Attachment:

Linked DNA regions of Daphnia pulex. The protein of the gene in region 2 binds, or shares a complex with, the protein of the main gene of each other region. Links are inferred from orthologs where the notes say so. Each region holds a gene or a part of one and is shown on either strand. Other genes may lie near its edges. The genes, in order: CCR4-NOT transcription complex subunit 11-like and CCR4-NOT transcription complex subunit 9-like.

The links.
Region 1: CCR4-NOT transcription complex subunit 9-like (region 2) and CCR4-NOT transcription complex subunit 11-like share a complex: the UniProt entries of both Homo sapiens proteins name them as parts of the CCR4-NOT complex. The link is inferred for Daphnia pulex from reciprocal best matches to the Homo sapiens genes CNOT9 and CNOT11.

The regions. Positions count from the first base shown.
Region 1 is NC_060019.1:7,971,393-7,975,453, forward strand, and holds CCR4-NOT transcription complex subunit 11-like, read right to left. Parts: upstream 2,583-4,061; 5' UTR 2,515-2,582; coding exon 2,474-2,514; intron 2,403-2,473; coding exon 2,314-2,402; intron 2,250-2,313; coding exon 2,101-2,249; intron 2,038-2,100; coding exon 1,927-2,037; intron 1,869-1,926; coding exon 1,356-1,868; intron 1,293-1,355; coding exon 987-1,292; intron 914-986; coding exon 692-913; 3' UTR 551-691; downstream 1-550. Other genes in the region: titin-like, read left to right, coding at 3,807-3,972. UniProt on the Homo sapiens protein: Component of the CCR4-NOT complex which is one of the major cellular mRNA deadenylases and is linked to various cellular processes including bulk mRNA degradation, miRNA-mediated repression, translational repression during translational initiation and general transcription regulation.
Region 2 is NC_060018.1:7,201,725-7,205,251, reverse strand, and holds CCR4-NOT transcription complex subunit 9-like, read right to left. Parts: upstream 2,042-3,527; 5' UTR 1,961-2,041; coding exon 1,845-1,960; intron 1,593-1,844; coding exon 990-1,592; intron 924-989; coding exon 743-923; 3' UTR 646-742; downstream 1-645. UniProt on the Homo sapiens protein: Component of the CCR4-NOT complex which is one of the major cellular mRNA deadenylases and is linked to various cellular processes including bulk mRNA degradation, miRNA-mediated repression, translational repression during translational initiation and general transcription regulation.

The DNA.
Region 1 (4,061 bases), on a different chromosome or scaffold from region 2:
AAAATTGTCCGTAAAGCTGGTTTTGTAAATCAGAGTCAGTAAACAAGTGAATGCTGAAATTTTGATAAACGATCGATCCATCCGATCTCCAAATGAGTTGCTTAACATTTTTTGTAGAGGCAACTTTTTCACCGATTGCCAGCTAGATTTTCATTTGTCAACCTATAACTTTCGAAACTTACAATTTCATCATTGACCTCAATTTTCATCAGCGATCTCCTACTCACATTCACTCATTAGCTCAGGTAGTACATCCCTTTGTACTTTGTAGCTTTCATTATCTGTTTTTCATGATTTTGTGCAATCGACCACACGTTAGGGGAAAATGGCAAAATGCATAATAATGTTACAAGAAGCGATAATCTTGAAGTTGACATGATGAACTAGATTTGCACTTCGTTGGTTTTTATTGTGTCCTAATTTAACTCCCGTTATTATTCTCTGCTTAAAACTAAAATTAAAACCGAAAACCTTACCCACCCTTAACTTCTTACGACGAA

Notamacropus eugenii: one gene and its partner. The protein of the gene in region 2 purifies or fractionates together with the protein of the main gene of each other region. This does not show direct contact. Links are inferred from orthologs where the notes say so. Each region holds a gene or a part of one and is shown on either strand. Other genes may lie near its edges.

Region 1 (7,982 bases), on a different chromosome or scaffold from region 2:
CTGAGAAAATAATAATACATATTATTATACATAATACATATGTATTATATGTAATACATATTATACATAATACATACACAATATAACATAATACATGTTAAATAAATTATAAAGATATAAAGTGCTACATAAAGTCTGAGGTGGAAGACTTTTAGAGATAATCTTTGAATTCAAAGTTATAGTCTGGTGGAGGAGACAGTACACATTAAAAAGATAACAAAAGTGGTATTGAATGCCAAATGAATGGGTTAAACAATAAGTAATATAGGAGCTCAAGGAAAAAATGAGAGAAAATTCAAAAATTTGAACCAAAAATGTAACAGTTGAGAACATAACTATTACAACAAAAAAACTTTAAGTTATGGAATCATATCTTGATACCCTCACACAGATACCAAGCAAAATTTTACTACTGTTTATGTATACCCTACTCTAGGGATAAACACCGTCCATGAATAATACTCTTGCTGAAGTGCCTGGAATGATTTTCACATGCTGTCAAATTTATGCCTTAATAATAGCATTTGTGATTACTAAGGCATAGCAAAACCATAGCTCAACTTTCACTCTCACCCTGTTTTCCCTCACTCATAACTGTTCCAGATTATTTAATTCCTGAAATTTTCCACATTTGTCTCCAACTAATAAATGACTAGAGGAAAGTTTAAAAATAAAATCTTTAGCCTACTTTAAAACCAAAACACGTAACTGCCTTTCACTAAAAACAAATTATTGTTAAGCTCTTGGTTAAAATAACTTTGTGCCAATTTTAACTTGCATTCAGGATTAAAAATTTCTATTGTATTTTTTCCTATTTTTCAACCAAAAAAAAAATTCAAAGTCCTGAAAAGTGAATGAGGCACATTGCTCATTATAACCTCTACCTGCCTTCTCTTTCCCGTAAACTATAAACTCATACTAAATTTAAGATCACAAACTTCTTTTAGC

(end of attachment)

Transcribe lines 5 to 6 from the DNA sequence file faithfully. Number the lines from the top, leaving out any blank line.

Region 1 is NC_060019.1:7,971,393-7,975,453, forward strand, and holds CCR4-NOT transcription complex subunit 11-like, read right to left. Parts: upstream 2,583-4,061; 5' UTR 2,515-2,582; coding exon 2,474-2,514; intron 2,403-2,473; coding exon 2,314-2,402; intron 2,250-2,313; coding exon 2,101-2,249; intron 2,038-2,100; coding exon 1,927-2,037; intron 1,869-1,926; coding exon 1,356-1,868; intron 1,293-1,355; coding exon 987-1,292; intron 914-986; coding exon 692-913; 3' UTR 551-691; downstream 1-550. Other genes in the region: titin-like, read left to right, coding at 3,807-3,972. UniProt on the Homo sapiens protein: Component of the CCR4-NOT complex which is one of the major cellular mRNA deadenylases and is linked to various cellular processes including bulk mRNA degradation, miRNA-mediated repression, translational repression during translational initiation and general transcription regulation.
Region 2 is NC_060018.1:7,201,725-7,205,251, reverse strand, and holds CCR4-NOT transcription complex subunit 9-like, read right to left. Parts: upstream 2,042-3,527; 5' UTR 1,961-2,041; coding exon 1,845-1,960; intron 1,593-1,844; coding exon 990-1,592; intron 924-989; coding exon 743-923; 3' UTR 646-742; downstream 1-645. UniProt on the Homo sapiens protein: Component of the CCR4-NOT complex which is one of the major cellular mRNA deadenylases and is linked to various cellular processes including bulk mRNA degradation, miRNA-mediated repression, translational repression during translational initiation and general transcription regulation.